Upcoming Educational Events for WFN

World Brain Day (WBD) and the World Congress of Neurology (WCN) are two major events for the World Federation of Neurology (WFN) in which we present our organization to the world.

William Carroll, MD

As we approach the first of these, which is also the 52nd anniversary of the establishment of the WFN, it is appropriate to share what I view as the highlights of WBD 2019, as well as the WCN.

Burj Khalifa, Dubai

World Brain Day

World Brain Day is July 22. The date was originally selected by a group of interested neurologists led by Prof. Mohammad Wasay with the idea of promoting brain health and raising WFN’s profile.

2019 will be our fifth World Brain Day. In previous years, the WFN has selected a particular topic and a related organization to promote awareness, activate interest, and where possible, effect positive change in relation to the topic. These topics have been:

  • Brain Health-Age and the Brain
  • Clean Air (partnered with the Environmental Neurology WFN Specialty Group)
  • Epilepsy (partnered with the International League Against Epilepsy)
  • Stroke (partnered with the World Stroke Organization)

This year, Migraine and Other Headache Disorders is the selected topic, and the WFN is pleased to collaborate with the International Headache Society (IHS) in celebrating this WBD.

With the release in November 2018 of the latest figures for the Global Burden of Neurological Disorders, noncommunicable neurological disorders (NCD) dominated the statistics. NCDs are now the leading cause of disability and the second leading cause of death globally. The principle causes of neurological NCDs are stroke, migraine, and Alzheimer’s Disease and related dementias. In Western Europe and Australia, migraine ranks ahead of stroke as a cause of disability.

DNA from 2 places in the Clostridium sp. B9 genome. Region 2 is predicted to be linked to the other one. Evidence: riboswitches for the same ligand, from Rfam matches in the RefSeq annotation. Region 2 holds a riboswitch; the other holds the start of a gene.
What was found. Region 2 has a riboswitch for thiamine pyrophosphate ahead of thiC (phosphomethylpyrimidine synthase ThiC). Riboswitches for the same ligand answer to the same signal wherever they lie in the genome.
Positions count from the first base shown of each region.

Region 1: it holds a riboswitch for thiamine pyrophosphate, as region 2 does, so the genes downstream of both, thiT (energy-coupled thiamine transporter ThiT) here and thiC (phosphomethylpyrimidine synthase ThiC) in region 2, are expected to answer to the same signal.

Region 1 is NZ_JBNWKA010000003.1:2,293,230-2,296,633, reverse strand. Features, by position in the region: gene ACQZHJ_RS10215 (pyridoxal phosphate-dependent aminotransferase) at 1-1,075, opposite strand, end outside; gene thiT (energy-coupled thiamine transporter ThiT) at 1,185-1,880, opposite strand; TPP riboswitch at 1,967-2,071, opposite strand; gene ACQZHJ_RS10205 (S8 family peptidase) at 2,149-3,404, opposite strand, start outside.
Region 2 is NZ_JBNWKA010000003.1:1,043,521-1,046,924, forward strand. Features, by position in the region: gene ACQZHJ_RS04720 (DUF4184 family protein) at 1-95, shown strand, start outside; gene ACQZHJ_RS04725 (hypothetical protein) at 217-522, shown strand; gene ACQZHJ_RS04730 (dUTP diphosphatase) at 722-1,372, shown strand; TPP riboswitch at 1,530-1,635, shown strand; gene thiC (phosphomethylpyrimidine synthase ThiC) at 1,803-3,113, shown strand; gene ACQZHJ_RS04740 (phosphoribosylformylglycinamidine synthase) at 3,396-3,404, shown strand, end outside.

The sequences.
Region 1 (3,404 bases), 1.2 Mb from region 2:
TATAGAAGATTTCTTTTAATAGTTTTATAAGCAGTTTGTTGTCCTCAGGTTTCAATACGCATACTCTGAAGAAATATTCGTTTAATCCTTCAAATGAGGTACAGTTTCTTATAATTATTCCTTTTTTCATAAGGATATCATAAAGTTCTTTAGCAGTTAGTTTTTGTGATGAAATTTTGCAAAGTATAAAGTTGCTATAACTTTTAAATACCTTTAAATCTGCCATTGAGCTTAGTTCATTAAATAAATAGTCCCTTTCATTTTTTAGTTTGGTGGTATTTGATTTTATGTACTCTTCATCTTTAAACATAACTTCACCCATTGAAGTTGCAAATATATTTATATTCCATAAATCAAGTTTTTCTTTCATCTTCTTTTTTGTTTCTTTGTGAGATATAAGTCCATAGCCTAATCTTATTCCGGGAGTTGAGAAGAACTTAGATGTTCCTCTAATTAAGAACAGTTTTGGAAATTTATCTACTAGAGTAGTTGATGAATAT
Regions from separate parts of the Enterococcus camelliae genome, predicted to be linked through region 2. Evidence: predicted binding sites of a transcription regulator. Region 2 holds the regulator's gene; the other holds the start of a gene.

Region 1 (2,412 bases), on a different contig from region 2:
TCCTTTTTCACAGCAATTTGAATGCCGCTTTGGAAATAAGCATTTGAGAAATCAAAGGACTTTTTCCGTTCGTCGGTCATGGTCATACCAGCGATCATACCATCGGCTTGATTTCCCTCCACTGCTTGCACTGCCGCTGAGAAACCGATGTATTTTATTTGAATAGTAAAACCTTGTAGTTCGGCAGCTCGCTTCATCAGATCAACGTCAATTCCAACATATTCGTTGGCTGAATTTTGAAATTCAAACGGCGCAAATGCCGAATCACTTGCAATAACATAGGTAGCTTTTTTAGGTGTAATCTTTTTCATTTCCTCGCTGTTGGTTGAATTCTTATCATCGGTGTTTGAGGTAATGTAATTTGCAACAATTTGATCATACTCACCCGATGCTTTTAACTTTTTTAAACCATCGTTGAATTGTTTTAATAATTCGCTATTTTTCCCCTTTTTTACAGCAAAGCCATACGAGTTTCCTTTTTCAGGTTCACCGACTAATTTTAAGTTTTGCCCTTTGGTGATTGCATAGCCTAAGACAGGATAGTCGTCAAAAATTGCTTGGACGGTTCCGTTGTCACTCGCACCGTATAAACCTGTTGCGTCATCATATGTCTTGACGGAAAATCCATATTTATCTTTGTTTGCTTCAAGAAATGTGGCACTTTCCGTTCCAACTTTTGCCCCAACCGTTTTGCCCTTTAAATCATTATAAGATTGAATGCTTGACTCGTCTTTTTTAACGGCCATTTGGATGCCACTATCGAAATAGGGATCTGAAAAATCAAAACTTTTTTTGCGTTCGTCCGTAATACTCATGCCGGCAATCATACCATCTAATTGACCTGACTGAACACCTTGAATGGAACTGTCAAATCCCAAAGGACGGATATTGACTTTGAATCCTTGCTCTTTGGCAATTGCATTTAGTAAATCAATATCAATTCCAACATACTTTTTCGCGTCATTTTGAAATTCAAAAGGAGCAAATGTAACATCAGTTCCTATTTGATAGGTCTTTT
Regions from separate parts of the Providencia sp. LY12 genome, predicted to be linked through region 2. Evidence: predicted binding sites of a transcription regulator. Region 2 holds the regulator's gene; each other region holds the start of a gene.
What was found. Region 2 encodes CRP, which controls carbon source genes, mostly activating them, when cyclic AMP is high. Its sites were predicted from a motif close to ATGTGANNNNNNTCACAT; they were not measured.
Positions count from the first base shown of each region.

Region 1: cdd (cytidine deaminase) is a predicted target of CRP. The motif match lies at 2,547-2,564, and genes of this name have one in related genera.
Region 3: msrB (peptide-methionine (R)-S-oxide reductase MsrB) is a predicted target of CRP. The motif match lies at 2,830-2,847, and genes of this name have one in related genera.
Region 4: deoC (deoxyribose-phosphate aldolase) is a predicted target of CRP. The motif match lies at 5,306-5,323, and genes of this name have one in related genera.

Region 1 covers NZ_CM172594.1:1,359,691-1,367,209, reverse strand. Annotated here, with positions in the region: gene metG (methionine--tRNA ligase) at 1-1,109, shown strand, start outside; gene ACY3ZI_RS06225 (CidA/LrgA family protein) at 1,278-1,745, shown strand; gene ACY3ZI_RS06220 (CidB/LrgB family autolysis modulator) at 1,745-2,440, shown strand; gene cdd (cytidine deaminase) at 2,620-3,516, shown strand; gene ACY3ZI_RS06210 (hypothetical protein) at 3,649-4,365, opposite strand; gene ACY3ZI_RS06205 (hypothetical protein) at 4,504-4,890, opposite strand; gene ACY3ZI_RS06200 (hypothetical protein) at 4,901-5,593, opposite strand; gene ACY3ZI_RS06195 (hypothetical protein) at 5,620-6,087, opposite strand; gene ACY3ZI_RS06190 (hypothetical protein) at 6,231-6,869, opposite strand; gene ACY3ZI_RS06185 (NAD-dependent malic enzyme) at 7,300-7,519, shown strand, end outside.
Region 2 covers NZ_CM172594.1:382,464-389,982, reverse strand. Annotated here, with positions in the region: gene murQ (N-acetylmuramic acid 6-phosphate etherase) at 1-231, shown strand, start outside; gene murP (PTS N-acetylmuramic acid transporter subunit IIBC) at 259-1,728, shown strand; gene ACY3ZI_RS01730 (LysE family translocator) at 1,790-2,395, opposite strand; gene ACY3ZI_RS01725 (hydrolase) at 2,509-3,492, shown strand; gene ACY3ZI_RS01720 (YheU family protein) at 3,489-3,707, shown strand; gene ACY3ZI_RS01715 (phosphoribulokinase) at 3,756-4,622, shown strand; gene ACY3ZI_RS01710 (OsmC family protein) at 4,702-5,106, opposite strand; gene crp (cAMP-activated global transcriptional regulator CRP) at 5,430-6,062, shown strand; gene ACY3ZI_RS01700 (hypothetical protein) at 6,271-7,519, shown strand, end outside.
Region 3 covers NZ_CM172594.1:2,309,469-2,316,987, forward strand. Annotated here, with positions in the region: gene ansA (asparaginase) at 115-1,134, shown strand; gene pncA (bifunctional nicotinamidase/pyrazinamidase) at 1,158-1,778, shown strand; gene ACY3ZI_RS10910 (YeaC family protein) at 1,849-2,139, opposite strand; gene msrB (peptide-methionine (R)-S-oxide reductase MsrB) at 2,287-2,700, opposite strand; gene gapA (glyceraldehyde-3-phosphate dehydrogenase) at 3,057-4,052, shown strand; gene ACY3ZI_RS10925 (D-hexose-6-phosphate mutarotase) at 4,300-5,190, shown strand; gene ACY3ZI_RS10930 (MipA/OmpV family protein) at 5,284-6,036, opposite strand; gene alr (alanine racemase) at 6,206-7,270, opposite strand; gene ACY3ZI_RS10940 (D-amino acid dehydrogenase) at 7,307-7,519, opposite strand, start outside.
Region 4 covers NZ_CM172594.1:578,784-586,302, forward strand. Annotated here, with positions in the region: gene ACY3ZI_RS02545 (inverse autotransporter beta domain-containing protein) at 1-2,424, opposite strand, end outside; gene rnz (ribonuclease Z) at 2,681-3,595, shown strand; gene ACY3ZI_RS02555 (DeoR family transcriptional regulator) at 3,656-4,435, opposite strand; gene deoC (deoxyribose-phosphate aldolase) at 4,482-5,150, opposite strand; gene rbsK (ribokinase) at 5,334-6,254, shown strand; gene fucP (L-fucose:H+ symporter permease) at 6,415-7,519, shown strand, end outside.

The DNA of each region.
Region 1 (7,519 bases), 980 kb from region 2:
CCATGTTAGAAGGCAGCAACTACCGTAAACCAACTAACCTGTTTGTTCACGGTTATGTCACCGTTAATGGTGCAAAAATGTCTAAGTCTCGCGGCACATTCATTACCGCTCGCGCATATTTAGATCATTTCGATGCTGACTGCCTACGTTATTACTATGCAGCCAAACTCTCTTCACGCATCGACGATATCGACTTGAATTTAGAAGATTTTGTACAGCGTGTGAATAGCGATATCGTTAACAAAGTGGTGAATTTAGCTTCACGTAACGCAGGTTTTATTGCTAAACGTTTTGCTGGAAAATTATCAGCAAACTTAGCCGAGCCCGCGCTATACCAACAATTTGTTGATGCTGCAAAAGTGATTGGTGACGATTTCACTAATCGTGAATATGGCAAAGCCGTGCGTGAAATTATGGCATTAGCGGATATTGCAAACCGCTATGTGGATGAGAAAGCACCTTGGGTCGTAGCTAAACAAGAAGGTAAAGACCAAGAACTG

Given that migraine is a relatively hidden disability, it has not attracted the emphasis that its effect on global health and economic burden indicates it deserves. Consequently, this year’s WBD will highlight the need for concerted action on migraine at all levels. These include individuals with migraine and headache, national health services, patient organizations and neurological societies through to the World Health Organization, which is an active partner in the Global Burden of Disease endeavor. This year’s WBD will also be expanded to enable it to be featured in a number of important events and meetings beyond July 22.

In addition to WBD itself, the IHS plans to promote migraine and other headaches at its meeting in in September in Dublin and at the World Congress of Neurology in October in Dubai. A more prominent promotional campaign for improved diagnosis and individual therapies for migraine will be undertaken in partnership with the IHS, including possibly a two-week advertisement in New York’s Times Square. Senior representatives of the World Health Organization will attend the IHS Meeting in Dublin and the World Congress in Dubai, where it is hoped there will be employee representatives at a press conference on migraine and WBD.

The expanded duration of the public relations effort for migraine and other headache disorders for this WBD is in line with sentiments expressed by members of the Global Neurology Alliance at its meeting during the EAN Congress in Lisbon in June last year. There, one of the desirable objectives of the Global Neurology Alliance was to increase the promotion of brain health and quality neurological care.

It is hoped that this approach will prove successful for both migraine this year and other topics in the coming years. The WFN and the IHS have been most fortunate to have an enterprising team working on this year’s WBD campaign. I thank them all for their hard work and vision. Experience with the WBD platform can be used to grow the public relations effort that is required to promote brain health globally.